With summer drawing to a close and many responsibilities of the New Year looming, my husband and I took a few hours off and drove north to visit Kfar Chabad (also known as Kefar Habad :-) today. Neither of us had ever been there and we love exploring new places in the Land of Israel.
As we entered Kfar Chabad, my first thought was, "All Rebbe. All The Time."
Our first stop was the replica of 770, the World Headquarters of Chabad-Lubavitch movement, located at 770 Eastern Parkway in Crown Heights, Brooklyn.
Here is a close-up of the front entrance. It's hard to see in this photo, but it says 770 in the white tile on the lower right, two tiles up from the top step. If you're reading this on a phone you can pinch the photo to get a closer look.
Below the stained glass window above the front door, it says Beis Agudas Chasdei Chabad - Ohel Yossef Yitzchak Lubavitch in Hebrew then in English.
We weren't sure if we were allowed to enter, but a kind man who was headed inside told us it was fine. Turns out there's a sort of guest reception room as you enter on the right. The man in charge of welcoming guests told us that the Rebbe instructed his followers to build this replica in 1986. He invited us to sit down and watch a video of the Rebbe speaking about the importance of Eretz Yisrael and of him giving brachot to people from Israel who went to see him during Sunday Dollar Days.
I was especially moved by the clip of a family who approached the Rebbe during Sunday Dollar Days during the Gulf War in 1991. The father said the family was supposed to visit Israel for their son's Bar Mitzvah but the boy's mother was afraid to go. The Rebbe urged them to have no fear. That advice truly resonated with me, given the precarious state of affairs in Israel today.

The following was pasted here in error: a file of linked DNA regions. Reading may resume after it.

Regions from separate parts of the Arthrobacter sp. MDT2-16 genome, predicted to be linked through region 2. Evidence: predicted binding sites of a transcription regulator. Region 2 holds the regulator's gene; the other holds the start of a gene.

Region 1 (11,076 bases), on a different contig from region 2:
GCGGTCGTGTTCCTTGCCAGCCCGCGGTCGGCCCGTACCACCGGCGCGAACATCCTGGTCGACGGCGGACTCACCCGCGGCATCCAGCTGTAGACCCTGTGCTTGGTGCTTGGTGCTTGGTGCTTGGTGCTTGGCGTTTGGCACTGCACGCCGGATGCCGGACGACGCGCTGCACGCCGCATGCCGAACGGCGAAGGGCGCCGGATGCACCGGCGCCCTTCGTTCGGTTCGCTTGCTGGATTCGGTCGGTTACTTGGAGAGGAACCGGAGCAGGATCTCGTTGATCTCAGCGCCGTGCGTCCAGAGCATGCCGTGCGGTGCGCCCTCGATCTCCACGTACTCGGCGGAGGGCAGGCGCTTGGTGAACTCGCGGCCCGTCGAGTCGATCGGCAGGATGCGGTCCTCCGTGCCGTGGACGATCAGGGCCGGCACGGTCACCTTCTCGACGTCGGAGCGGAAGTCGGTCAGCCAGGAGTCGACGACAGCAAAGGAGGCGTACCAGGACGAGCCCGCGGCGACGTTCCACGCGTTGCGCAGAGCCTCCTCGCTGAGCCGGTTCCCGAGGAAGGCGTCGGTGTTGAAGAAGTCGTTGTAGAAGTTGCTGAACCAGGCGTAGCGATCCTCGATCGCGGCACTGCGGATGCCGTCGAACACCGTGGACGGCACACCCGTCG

In the same room as the video, in between welcoming guests, our host, who was also a sofer, was writing a Sefer Torah.
He offered us a very special privilege. Although the Rebbe never visited Israel and never physically entered this building, there was a room set up for him that they call "The Rebbe's Room." Our host unlocked the room for us and allowed us to sit in there and recite a few chapters of Tehillim and just speak to Hashem.
Even though I know the Rebbe was never actually in that room, I felt an unanticipated sense of awe and reverence entering the otherwise empty room, and a sense of real privilege to be allowed to pray there for a few minutes.
Since it's so close to Rosh Hashana, our host offered us another once-in-a-lifetime opportunity to write a kvittel (a note) that would be brought to the Rebbe's grave in New York. In my husband's hand, we asked for healing for family members who are ill and for blessings of health, shalom and parnassa (livelihood) for us and those we love in the upcoming New Year.
Before we left 770, our host had one more chavaya (experience) for us. He returned to the table where he had been writing a Sefer Torah and asked for our Hebrew names. My husband's Hebrew name begins with the letter alef, and the very next letter he was writing was, indeed, an alef.
He wrote two more words and then asked me my Hebrew name. When I told him the first time, for some odd reason, I left off my second name. He asked again, and he showed me that the last word he wrote had a resh and a yud which are my Hebrew initials. The word also has a gimmel and a lamed, which are initials in my father's (A"H) Hebrew name. This is the word he "just happened" to be up to while we stood next to him at his writing table.
Talk about chills.
I knew there was a bee farm in Kfar Chabad because I had written about it years ago when I did some work for an Israeli tour company. We weren't so interested in the children's activities (or seeing bees up close and personal to be honest) but we wanted to visit the honey store on the site of the bee farm, so from 770, we drove around until we found it.
The store is in a quite unassuming location and is filled with honey-themed gifts for the New Year, like these honey-filled candlesticks and beeswax candle gift packs.
We ended our visit with a quick lunch at Zalman's Pizza Bar where we saw a young boy wearing a Yechi Adoneinu kippah. Hamaven yavin is all I'm going to say about that.
One final image. Across the road from Zalman's was another dairy restaurant called Gitteleh...
... as in Shtiseleh.*
The whole excursion, including travel time, took us five hours and we left feeling that, however briefly, we had entered another world, one where God and Torah and tzedaka and acts of kindness are palpable. All in all, a fine outing for Elul. Highly recommended for locals and for tourists, as soon as Hashem allows the borders of Israel to reopen.
* Just kidding. There's no connection. I was just trying to be clever.